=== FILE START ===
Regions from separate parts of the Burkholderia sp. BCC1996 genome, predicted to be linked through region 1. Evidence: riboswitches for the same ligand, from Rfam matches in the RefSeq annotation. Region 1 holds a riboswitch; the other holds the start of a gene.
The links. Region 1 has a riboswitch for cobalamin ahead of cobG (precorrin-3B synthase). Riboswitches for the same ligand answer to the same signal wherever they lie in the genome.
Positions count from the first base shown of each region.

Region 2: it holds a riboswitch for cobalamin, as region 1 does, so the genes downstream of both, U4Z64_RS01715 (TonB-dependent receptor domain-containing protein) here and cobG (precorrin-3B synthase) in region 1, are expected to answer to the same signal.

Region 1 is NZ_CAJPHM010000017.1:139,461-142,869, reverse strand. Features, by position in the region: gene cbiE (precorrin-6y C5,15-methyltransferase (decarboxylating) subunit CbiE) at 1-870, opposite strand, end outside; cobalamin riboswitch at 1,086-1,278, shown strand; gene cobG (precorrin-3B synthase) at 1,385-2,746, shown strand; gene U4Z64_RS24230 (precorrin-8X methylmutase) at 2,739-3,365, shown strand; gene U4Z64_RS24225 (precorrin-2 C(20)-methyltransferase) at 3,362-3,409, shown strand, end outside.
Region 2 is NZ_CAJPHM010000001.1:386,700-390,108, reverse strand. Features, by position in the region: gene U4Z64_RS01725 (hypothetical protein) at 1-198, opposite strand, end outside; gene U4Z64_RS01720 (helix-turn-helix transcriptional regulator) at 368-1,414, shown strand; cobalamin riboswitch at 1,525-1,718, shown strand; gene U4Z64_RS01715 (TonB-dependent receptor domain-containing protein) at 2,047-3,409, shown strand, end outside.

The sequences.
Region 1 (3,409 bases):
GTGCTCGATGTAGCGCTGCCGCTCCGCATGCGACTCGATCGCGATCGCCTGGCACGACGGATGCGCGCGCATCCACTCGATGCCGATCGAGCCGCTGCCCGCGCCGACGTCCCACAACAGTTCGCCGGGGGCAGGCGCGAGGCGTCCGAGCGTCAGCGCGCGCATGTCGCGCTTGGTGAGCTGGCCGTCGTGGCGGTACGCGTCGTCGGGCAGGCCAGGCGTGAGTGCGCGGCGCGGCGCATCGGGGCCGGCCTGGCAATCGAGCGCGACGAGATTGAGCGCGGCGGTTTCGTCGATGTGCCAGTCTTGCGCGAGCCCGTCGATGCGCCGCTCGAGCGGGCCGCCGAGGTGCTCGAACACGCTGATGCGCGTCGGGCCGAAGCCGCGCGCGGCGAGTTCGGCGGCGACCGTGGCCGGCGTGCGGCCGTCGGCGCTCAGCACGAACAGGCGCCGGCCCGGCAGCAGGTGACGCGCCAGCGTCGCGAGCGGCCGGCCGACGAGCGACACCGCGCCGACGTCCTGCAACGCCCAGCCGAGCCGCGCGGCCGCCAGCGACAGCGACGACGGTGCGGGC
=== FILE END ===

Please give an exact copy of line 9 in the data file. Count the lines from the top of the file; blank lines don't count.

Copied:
GTGCTCGATGTAGCGCTGCCGCTCCGCATGCGACTCGATCGCGATCGCCTGGCACGACGGATGCGCGCGCATCCACTCGATGCCGATCGAGCCGCTGCCCGCGCCGACGTCCCACAACAGTTCGCCGGGGGCAGGCGCGAGGCGTCCGAGCGTCAGCGCGCGCATGTCGCGCTTGGTGAGCTGGCCGTCGTGGCGGTACGCGTCGTCGGGCAGGCCAGGCGTGAGTGCGCGGCGCGGCGCATCGGGGCCGGCCTGGCAATCGAGCGCGACGAGATTGAGCGCGGCGGTTTCGTCGATGTGCCAGTCTTGCGCGAGCCCGTCGATGCGCCGCTCGAGCGGGCCGCCGAGGTGCTCGAACACGCTGATGCGCGTCGGGCCGAAGCCGCGCGCGGCGAGTTCGGCGGCGACCGTGGCCGGCGTGCGGCCGTCGGCGCTCAGCACGAACAGGCGCCGGCCCGGCAGCAGGTGACGCGCCAGCGTCGCGAGCGGCCGGCCGACGAGCGACACCGCGCCGACGTCCTGCAACGCCCAGCCGAGCCGCGCGGCCGCCAGCGACAGCGACGACGGTGCGGGC